Reality, magic and memory
Shankman is one of several authors to fuse magical realism to the Holocaust, but she might be the only child of survivors among the more removed 3Gs — the grandchildren of survivors — who have dabbled in the genre, including Nathan Englander and Jonathan Safran Foer.
At 55, Shankman has one foot set in her parent’s generation of memoirs and histories, and the other in places like the opening scene of the X-men film (2000), where a boy uses his mind to melt a gate in front of the Auschwitz-Birkenau gas chambers.
“I didn’t mean to do it, and I didn’t do it on purpose,” said Shankman of her fabulist approach to the Shoah. “It felt completely right. It was exactly how these stories wanted to be told,” she said.
Having interpreted the exploits of her parents’ survivor friends as “miracles,” Shankman — who is also a painter and mother of four children — blended facts with a dash of fantasy to spin out her cast of intersecting townspeople. Knowing that few people will “pick up a history book” about the Holocaust, she deployed supernatural flourishes to make the topic palatable.
When it comes to Shankman’s non-magical influences for Shoah writing, the 2008 book by Father Patrick Desbois, “The Holocaust by Bullets,” was a “validating” read for the author, who was drawn to the priest’s quest to locate mass graves of Jews murdered in Ukraine. Until reading the testimony of Shoah eye-witnesses interviewed by Desbois and his researchers, Shankman had “never heard anyone tell stories like my parents,” she said.
As Desbois trekked across Ukraine in search of evidence, intensive door-knocking uncovered “ancient Ukranians and Poles who are very upset [these killings] happened, but have no way to tell anyone,” said Shankman.
Like something out of her “Armadillos” tales, shriveled men and women directed Desbois to unmarked mass graves, filled in the year before death camps like Sobibor made the genocide less public. Along with town elders leading Desbois to these sites, so too does the occasional wizened goat, sensing “scars of land” that closed after swallowing thousands of Jews, noted Shankman.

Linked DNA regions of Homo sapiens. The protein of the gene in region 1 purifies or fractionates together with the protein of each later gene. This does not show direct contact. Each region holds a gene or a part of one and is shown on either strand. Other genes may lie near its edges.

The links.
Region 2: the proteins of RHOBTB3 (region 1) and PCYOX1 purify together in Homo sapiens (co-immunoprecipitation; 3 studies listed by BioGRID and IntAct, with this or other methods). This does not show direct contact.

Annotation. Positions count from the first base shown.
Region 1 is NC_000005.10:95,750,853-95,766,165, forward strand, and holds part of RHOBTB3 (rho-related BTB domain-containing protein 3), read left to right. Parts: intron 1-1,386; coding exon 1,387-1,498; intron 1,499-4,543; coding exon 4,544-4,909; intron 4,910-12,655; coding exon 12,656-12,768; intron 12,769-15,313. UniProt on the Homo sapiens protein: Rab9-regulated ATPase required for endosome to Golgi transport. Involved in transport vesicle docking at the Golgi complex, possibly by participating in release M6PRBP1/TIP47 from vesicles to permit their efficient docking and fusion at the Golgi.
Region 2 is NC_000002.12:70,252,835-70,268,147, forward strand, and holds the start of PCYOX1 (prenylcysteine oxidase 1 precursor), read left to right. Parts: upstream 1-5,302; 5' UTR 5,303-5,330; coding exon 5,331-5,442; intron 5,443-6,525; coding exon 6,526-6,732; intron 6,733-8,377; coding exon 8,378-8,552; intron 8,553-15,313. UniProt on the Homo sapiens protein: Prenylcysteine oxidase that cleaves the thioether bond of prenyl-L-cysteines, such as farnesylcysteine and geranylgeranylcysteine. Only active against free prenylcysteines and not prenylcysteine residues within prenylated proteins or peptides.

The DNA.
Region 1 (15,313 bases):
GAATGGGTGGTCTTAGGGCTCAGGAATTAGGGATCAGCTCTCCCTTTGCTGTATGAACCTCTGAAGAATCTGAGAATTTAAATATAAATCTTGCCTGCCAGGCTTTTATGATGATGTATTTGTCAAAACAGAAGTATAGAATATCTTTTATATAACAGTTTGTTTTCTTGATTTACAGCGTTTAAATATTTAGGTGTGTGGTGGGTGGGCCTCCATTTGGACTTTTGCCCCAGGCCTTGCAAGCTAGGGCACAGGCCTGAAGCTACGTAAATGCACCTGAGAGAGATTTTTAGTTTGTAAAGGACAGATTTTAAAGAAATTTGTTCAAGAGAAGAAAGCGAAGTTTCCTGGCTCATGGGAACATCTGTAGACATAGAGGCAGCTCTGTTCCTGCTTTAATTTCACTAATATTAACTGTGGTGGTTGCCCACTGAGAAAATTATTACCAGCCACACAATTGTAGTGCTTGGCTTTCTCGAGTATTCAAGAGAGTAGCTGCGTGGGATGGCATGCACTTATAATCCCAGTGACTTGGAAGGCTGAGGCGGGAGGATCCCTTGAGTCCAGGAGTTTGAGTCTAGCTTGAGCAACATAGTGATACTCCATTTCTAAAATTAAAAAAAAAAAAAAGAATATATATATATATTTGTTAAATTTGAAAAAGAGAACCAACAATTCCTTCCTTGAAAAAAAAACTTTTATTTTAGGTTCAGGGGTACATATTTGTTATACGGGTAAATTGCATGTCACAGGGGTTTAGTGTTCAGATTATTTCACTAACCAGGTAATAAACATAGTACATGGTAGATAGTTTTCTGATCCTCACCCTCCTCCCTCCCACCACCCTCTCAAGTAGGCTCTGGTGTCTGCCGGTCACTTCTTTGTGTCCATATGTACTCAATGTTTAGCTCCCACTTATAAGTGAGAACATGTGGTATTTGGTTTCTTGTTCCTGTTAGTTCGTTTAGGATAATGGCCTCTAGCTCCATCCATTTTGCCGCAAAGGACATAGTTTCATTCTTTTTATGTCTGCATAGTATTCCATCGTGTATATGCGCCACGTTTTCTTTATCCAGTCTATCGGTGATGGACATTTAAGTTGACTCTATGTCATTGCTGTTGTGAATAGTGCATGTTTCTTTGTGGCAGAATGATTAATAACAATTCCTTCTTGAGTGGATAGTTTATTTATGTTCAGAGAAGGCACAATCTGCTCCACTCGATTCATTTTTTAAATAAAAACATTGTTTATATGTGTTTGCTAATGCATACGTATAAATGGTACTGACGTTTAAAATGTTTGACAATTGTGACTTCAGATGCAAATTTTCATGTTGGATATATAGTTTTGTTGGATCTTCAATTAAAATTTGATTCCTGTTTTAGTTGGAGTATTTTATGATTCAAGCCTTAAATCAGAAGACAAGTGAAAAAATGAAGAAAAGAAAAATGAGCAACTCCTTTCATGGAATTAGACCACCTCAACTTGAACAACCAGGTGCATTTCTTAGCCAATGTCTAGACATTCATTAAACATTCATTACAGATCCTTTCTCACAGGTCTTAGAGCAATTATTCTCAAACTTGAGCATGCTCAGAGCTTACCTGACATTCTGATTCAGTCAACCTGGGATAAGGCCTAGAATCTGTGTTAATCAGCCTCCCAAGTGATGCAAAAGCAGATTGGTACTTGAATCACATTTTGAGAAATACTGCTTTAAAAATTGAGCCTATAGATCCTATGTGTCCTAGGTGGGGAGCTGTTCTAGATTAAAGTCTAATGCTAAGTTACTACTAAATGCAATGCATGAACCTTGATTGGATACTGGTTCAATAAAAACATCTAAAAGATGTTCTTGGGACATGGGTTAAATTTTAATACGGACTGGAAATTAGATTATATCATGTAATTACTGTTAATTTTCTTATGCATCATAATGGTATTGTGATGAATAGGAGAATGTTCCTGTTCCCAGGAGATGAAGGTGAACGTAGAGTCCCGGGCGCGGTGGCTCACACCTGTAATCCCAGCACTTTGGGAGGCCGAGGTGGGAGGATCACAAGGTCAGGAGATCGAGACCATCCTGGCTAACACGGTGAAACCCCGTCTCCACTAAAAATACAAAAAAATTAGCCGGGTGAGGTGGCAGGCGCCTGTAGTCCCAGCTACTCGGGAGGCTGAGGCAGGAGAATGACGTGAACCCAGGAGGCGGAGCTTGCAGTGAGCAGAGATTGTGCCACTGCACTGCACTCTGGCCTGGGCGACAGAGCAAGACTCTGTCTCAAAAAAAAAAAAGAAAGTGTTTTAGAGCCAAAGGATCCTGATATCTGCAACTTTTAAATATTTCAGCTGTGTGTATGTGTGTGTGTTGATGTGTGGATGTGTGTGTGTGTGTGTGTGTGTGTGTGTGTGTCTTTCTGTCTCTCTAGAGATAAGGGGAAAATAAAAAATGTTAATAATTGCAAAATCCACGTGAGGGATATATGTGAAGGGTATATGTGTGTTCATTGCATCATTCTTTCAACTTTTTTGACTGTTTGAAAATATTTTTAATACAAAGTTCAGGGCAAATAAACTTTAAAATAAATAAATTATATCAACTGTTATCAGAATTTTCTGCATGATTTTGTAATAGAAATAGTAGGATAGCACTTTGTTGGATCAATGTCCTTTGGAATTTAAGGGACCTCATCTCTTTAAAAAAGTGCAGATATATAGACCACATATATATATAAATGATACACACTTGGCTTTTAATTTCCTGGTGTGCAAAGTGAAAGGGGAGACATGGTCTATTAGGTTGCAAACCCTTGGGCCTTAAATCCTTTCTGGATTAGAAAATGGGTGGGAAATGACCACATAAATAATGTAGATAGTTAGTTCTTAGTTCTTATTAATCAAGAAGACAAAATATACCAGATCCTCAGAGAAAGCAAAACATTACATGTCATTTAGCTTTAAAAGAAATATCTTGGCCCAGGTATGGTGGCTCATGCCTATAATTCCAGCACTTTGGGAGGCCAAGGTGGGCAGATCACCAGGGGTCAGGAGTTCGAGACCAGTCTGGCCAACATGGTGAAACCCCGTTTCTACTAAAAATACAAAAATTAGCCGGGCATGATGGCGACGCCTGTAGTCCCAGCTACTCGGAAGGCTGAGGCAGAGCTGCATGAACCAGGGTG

One month ago, the author’s father unexpectedly passed away on the first day of Passover. Shankman and her siblings flew to Israel, where her parents had obtained a burial plot in Beit Shemesh, outside Jerusalem. The author’s connection to the Jewish state is deep, having spent time on a kibbutz with Bnei Akiva and almost making aliyah as a young adult.
With Passover preempting the sitting of shiva for her father, the family did not begin that process until Yom HaShoah — “strangely fitting,” said Shankman, whose brother read aloud the tribute she wrote for their father at his funeral. In simple words, Shankman recounted her father’s transition from sewers and forests in Poland to revival on the shores of Lake Michigan.
“The war took many things from the boy,” wrote Shankman in her tribute. “It took most of his family. At the end of it, the boy emerged from a hole in the ground with his father and one brother, and still, the boy was happy, because he was alive,” she wrote.
With “Armadillos” based mostly on her mother’s stories, Shankman will now turn to illuminating her father’s life, including the postwar “burden of memory that will not go away,” she said.
- Jewish Times
- oral history
- Nathan Englander
- Jonathan Safran Foer
- Bnei Akiva
- Jewish literature
- memory research
- mass graves
- childhood trauma
- Beit Shemesh
- Holocaust survivors
- World War II